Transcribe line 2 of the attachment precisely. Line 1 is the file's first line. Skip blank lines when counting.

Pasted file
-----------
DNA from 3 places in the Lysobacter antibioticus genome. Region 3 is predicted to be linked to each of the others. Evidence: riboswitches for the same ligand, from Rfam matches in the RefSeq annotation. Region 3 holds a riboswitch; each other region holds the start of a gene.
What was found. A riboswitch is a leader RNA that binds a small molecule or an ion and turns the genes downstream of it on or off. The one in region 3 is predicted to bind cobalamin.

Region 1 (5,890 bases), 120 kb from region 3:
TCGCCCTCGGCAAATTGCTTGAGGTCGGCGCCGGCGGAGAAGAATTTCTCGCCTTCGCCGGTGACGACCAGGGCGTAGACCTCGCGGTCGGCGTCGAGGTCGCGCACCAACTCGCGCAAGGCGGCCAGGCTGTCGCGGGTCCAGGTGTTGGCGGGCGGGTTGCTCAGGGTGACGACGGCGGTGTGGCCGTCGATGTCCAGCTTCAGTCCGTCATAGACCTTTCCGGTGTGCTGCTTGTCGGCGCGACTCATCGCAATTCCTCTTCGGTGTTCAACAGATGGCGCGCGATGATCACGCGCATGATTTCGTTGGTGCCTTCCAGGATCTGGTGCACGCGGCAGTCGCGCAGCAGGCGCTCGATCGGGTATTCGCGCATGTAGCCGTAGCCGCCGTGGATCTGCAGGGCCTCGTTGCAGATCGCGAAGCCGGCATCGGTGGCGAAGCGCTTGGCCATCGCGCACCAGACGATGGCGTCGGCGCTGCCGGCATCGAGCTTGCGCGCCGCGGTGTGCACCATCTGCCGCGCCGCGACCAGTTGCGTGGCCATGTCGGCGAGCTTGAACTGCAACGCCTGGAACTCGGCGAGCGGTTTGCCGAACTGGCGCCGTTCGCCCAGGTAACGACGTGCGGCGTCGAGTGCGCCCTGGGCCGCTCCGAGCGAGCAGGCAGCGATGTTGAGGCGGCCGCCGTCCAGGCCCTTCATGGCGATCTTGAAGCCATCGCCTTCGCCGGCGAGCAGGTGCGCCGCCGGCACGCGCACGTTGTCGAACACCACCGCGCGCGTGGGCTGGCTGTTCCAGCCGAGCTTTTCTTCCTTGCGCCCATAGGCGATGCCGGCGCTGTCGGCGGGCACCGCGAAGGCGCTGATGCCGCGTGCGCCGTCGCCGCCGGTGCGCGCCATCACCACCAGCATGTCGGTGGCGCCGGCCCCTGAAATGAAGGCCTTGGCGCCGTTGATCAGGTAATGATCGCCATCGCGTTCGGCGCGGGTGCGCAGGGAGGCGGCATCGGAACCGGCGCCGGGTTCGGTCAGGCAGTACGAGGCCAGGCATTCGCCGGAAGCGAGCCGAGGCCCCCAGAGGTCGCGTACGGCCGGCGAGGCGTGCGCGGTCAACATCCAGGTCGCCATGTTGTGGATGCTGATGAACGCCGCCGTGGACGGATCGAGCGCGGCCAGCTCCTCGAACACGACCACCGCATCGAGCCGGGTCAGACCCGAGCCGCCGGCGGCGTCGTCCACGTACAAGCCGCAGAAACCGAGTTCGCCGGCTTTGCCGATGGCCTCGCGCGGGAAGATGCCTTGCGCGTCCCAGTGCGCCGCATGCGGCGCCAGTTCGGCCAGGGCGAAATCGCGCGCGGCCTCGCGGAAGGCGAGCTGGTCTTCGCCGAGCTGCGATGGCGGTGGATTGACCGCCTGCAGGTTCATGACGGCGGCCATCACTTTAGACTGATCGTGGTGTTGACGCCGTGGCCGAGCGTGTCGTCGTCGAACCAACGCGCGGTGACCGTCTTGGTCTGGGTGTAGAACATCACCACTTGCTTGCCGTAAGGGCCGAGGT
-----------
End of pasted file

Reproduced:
What was found. A riboswitch is a leader RNA that binds a small molecule or an ion and turns the genes downstream of it on or off. The one in region 3 is predicted to bind cobalamin.